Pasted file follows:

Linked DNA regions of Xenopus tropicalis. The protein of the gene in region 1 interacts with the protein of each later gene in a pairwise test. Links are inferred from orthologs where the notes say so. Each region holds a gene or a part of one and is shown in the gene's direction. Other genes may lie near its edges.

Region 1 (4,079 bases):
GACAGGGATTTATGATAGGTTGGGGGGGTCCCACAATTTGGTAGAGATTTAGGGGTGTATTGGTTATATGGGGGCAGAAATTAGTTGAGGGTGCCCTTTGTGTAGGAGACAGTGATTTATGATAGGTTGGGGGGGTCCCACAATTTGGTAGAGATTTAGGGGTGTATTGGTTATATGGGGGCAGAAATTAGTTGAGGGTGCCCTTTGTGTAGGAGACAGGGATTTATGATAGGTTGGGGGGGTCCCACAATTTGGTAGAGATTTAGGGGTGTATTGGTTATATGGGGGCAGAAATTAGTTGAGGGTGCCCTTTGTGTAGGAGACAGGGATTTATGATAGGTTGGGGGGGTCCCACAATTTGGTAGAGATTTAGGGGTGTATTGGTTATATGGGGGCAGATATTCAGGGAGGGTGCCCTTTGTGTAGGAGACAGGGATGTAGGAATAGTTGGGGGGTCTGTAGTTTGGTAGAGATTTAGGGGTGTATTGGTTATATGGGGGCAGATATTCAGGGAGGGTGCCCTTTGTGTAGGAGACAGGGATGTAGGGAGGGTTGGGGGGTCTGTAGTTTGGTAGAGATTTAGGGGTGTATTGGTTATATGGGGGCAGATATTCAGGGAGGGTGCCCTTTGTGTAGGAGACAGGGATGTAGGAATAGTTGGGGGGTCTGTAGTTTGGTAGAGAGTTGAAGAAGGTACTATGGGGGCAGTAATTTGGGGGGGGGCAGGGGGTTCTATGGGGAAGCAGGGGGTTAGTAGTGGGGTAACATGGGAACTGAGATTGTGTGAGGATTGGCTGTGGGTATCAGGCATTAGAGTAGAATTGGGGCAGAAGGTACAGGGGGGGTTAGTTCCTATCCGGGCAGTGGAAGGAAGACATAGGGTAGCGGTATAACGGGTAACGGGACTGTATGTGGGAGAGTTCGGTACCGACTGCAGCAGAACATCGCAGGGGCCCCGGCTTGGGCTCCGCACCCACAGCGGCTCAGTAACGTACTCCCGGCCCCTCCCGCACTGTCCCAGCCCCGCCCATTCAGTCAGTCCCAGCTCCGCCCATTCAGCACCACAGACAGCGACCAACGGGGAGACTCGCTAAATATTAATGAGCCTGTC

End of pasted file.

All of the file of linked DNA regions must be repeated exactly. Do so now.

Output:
Linked DNA regions of Xenopus tropicalis. The protein of the gene in region 1 interacts with the protein of each later gene in a pairwise test. Links are inferred from orthologs where the notes say so. Each region holds a gene or a part of one and is shown in the gene's direction. Other genes may lie near its edges.

Region 1 (4,079 bases):
GACAGGGATTTATGATAGGTTGGGGGGGTCCCACAATTTGGTAGAGATTTAGGGGTGTATTGGTTATATGGGGGCAGAAATTAGTTGAGGGTGCCCTTTGTGTAGGAGACAGTGATTTATGATAGGTTGGGGGGGTCCCACAATTTGGTAGAGATTTAGGGGTGTATTGGTTATATGGGGGCAGAAATTAGTTGAGGGTGCCCTTTGTGTAGGAGACAGGGATTTATGATAGGTTGGGGGGGTCCCACAATTTGGTAGAGATTTAGGGGTGTATTGGTTATATGGGGGCAGAAATTAGTTGAGGGTGCCCTTTGTGTAGGAGACAGGGATTTATGATAGGTTGGGGGGGTCCCACAATTTGGTAGAGATTTAGGGGTGTATTGGTTATATGGGGGCAGATATTCAGGGAGGGTGCCCTTTGTGTAGGAGACAGGGATGTAGGAATAGTTGGGGGGTCTGTAGTTTGGTAGAGATTTAGGGGTGTATTGGTTATATGGGGGCAGATATTCAGGGAGGGTGCCCTTTGTGTAGGAGACAGGGATGTAGGGAGGGTTGGGGGGTCTGTAGTTTGGTAGAGATTTAGGGGTGTATTGGTTATATGGGGGCAGATATTCAGGGAGGGTGCCCTTTGTGTAGGAGACAGGGATGTAGGAATAGTTGGGGGGTCTGTAGTTTGGTAGAGAGTTGAAGAAGGTACTATGGGGGCAGTAATTTGGGGGGGGGCAGGGGGTTCTATGGGGAAGCAGGGGGTTAGTAGTGGGGTAACATGGGAACTGAGATTGTGTGAGGATTGGCTGTGGGTATCAGGCATTAGAGTAGAATTGGGGCAGAAGGTACAGGGGGGGTTAGTTCCTATCCGGGCAGTGGAAGGAAGACATAGGGTAGCGGTATAACGGGTAACGGGACTGTATGTGGGAGAGTTCGGTACCGACTGCAGCAGAACATCGCAGGGGCCCCGGCTTGGGCTCCGCACCCACAGCGGCTCAGTAACGTACTCCCGGCCCCTCCCGCACTGTCCCAGCCCCGCCCATTCAGTCAGTCCCAGCTCCGCCCATTCAGCACCACAGACAGCGACCAACGGGGAGACTCGCTAAATATTAATGAGCCTGTC